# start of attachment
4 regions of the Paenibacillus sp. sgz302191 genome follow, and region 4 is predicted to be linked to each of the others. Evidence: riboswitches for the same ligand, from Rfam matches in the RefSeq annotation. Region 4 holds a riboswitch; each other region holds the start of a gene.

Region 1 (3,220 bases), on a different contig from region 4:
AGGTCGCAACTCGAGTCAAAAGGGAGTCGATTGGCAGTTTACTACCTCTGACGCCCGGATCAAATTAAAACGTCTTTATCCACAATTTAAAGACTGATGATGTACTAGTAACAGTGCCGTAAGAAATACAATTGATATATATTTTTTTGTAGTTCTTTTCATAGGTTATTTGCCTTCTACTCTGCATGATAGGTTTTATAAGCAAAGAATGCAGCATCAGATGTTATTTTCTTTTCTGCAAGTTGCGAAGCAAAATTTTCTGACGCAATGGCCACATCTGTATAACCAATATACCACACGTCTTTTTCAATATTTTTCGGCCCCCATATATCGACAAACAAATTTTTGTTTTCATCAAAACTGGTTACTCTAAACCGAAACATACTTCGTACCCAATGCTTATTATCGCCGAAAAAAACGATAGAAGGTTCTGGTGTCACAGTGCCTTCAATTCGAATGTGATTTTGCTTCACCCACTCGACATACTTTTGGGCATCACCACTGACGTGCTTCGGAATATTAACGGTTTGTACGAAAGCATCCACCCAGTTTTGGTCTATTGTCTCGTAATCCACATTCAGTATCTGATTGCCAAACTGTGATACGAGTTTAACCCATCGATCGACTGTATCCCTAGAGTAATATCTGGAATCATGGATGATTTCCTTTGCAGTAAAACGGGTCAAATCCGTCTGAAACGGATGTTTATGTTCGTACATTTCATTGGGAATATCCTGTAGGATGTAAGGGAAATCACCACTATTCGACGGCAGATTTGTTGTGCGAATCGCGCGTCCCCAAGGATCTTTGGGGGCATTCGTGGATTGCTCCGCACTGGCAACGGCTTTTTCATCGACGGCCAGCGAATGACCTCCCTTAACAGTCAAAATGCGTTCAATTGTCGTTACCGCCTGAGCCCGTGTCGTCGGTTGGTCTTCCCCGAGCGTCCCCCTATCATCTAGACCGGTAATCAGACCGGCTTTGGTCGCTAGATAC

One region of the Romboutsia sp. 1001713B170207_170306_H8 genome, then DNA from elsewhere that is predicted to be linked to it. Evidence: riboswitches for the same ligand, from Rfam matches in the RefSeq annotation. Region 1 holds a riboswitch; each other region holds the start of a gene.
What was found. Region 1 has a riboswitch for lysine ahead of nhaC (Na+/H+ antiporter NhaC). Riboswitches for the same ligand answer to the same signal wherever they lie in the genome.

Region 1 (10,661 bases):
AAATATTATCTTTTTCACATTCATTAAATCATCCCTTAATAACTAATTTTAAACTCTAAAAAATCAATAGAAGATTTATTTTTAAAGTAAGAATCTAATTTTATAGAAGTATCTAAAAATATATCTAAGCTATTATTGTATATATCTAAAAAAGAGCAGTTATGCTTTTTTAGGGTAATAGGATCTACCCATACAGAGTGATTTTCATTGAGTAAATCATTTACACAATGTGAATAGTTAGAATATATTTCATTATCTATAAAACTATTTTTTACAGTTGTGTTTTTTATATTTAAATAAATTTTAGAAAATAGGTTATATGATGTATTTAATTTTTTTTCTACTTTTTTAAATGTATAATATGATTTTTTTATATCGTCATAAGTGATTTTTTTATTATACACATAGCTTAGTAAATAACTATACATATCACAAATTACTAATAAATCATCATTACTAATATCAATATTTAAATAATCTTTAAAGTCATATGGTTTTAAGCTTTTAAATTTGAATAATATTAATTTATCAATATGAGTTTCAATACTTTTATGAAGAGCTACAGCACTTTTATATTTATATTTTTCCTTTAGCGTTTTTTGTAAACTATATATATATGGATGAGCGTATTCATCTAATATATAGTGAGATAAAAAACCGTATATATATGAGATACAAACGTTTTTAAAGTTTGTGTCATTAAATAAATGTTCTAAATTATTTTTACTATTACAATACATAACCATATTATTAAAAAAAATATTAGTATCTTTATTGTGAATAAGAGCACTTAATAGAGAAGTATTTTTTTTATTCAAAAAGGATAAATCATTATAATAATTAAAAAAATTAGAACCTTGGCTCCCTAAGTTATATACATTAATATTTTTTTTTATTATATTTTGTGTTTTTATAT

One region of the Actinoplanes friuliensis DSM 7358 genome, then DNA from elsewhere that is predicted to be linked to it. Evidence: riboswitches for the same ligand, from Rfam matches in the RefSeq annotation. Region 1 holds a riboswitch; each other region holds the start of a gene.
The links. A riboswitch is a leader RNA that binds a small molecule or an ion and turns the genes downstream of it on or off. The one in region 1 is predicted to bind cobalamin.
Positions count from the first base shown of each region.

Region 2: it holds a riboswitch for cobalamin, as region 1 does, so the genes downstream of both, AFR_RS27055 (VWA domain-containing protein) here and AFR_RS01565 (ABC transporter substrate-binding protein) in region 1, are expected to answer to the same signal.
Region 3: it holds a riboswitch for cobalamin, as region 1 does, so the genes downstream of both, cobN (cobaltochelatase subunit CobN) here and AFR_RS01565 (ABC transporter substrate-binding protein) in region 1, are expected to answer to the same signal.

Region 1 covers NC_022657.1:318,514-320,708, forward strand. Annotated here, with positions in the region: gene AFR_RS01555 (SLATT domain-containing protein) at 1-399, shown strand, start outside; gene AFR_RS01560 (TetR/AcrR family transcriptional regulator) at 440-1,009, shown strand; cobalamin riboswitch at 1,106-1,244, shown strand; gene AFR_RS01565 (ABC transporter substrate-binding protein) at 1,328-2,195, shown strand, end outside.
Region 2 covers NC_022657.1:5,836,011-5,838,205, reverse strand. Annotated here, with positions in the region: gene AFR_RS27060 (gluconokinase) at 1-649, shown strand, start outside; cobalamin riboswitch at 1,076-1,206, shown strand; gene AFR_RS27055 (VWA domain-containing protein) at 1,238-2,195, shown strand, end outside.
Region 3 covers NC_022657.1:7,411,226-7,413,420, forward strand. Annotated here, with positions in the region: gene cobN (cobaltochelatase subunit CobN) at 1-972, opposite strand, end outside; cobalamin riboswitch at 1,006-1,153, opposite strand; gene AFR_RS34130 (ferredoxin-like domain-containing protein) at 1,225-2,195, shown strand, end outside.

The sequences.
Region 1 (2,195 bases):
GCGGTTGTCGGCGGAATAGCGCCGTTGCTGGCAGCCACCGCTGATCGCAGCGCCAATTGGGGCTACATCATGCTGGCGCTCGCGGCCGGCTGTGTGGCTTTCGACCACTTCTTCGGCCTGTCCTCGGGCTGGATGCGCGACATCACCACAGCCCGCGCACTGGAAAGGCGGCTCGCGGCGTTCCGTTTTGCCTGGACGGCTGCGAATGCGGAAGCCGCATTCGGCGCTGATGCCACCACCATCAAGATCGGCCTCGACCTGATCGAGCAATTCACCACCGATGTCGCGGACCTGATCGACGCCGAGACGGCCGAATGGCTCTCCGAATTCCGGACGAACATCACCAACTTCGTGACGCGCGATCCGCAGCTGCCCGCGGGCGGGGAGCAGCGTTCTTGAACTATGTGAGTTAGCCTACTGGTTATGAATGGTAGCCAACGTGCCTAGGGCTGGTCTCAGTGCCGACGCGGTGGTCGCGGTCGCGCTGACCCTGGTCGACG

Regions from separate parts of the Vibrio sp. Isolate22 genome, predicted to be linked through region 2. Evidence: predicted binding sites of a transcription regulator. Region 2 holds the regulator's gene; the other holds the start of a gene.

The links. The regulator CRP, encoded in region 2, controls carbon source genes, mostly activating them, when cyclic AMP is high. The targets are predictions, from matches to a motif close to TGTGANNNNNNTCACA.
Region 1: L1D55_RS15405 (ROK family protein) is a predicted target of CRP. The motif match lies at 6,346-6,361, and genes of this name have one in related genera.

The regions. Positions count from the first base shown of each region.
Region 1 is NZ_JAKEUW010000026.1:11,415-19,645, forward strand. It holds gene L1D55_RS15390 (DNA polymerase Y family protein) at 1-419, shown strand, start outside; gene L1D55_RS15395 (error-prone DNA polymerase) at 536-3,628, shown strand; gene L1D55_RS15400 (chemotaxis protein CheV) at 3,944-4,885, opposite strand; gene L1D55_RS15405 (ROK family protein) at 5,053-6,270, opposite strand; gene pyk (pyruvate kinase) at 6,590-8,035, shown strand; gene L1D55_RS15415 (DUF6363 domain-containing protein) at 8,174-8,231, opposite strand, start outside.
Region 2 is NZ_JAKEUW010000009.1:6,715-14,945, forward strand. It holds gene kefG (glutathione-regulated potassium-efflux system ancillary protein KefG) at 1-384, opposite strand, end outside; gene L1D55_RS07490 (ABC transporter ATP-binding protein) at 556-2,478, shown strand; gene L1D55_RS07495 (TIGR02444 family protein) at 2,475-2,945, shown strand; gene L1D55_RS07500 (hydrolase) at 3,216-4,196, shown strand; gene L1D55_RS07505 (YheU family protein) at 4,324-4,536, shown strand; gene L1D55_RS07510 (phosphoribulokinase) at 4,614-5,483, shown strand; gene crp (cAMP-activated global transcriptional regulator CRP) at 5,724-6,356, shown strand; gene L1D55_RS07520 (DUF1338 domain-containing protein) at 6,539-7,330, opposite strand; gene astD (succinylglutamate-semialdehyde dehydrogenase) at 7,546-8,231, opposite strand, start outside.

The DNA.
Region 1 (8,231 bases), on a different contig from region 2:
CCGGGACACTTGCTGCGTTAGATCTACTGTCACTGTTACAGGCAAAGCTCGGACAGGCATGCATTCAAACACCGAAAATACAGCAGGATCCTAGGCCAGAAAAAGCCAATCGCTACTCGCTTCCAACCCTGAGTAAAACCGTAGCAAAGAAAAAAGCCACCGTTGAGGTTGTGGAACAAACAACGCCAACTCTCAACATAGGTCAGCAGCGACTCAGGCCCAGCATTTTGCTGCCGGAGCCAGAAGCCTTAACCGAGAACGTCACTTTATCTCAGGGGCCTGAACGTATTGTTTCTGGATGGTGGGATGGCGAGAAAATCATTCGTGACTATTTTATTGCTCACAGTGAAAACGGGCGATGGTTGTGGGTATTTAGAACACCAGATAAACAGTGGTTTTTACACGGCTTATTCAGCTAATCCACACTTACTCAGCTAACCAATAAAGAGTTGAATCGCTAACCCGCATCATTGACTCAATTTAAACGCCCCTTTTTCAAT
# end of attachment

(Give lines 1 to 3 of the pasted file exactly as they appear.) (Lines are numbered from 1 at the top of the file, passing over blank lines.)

4 regions of the Paenibacillus sp. sgz302191 genome follow, and region 4 is predicted to be linked to each of the others. Evidence: riboswitches for the same ligand, from Rfam matches in the RefSeq annotation. Region 4 holds a riboswitch; each other region holds the start of a gene.

Region 1 (3,220 bases), on a different contig from region 4:
AGGTCGCAACTCGAGTCAAAAGGGAGTCGATTGGCAGTTTACTACCTCTGACGCCCGGATCAAATTAAAACGTCTTTATCCACAATTTAAAGACTGATGATGTACTAGTAACAGTGCCGTAAGAAATACAATTGATATATATTTTTTTGTAGTTCTTTTCATAGGTTATTTGCCTTCTACTCTGCATGATAGGTTTTATAAGCAAAGAATGCAGCATCAGATGTTATTTTCTTTTCTGCAAGTTGCGAAGCAAAATTTTCTGACGCAATGGCCACATCTGTATAACCAATATACCACACGTCTTTTTCAATATTTTTCGGCCCCCATATATCGACAAACAAATTTTTGTTTTCATCAAAACTGGTTACTCTAAACCGAAACATACTTCGTACCCAATGCTTATTATCGCCGAAAAAAACGATAGAAGGTTCTGGTGTCACAGTGCCTTCAATTCGAATGTGATTTTGCTTCACCCACTCGACATACTTTTGGGCATCACCACTGACGTGCTTCGGAATATTAACGGTTTGTACGAAAGCATCCACCCAGTTTTGGTCTATTGTCTCGTAATCCACATTCAGTATCTGATTGCCAAACTGTGATACGAGTTTAACCCATCGATCGACTGTATCCCTAGAGTAATATCTGGAATCATGGATGATTTCCTTTGCAGTAAAACGGGTCAAATCCGTCTGAAACGGATGTTTATGTTCGTACATTTCATTGGGAATATCCTGTAGGATGTAAGGGAAATCACCACTATTCGACGGCAGATTTGTTGTGCGAATCGCGCGTCCCCAAGGATCTTTGGGGGCATTCGTGGATTGCTCCGCACTGGCAACGGCTTTTTCATCGACGGCCAGCGAATGACCTCCCTTAACAGTCAAAATGCGTTCAATTGTCGTTACCGCCTGAGCCCGTGTCGTCGGTTGGTCTTCCCCGAGCGTCCCCCTATCATCTAGACCGGTAATCAGACCGGCTTTGGTCGCTAGATAC